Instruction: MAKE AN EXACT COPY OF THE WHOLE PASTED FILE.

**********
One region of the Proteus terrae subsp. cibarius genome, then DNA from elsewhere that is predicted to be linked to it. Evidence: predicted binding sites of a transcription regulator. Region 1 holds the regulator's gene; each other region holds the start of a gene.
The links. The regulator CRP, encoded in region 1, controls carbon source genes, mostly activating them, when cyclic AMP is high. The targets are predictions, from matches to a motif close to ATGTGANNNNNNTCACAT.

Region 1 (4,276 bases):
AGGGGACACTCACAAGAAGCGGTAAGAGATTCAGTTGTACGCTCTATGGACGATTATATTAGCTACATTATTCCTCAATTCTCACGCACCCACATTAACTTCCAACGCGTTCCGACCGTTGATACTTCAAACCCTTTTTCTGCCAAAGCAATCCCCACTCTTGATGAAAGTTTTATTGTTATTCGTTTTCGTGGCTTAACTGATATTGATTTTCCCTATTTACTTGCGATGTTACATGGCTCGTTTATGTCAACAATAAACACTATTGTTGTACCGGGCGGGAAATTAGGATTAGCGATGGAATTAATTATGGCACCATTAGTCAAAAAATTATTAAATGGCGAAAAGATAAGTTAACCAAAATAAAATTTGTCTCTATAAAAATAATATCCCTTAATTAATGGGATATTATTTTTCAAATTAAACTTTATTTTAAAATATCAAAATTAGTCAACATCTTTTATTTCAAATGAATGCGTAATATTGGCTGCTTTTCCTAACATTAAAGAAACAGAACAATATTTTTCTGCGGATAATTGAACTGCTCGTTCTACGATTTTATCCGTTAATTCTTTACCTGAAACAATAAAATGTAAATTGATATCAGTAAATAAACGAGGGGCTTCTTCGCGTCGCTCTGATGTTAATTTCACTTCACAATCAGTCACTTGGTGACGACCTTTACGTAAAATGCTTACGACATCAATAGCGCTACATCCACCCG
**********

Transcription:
One region of the Proteus terrae subsp. cibarius genome, then DNA from elsewhere that is predicted to be linked to it. Evidence: predicted binding sites of a transcription regulator. Region 1 holds the regulator's gene; each other region holds the start of a gene.
The links. The regulator CRP, encoded in region 1, controls carbon source genes, mostly activating them, when cyclic AMP is high. The targets are predictions, from matches to a motif close to ATGTGANNNNNNTCACAT.

Region 1 (4,276 bases):
AGGGGACACTCACAAGAAGCGGTAAGAGATTCAGTTGTACGCTCTATGGACGATTATATTAGCTACATTATTCCTCAATTCTCACGCACCCACATTAACTTCCAACGCGTTCCGACCGTTGATACTTCAAACCCTTTTTCTGCCAAAGCAATCCCCACTCTTGATGAAAGTTTTATTGTTATTCGTTTTCGTGGCTTAACTGATATTGATTTTCCCTATTTACTTGCGATGTTACATGGCTCGTTTATGTCAACAATAAACACTATTGTTGTACCGGGCGGGAAATTAGGATTAGCGATGGAATTAATTATGGCACCATTAGTCAAAAAATTATTAAATGGCGAAAAGATAAGTTAACCAAAATAAAATTTGTCTCTATAAAAATAATATCCCTTAATTAATGGGATATTATTTTTCAAATTAAACTTTATTTTAAAATATCAAAATTAGTCAACATCTTTTATTTCAAATGAATGCGTAATATTGGCTGCTTTTCCTAACATTAAAGAAACAGAACAATATTTTTCTGCGGATAATTGAACTGCTCGTTCTACGATTTTATCCGTTAATTCTTTACCTGAAACAATAAAATGTAAATTGATATCAGTAAATAAACGAGGGGCTTCTTCGCGTCGCTCTGATGTTAATTTCACTTCACAATCAGTCACTTGGTGACGACCTTTACGTAAAATGCTTACGACATCAATAGCGCTACATCCACCCG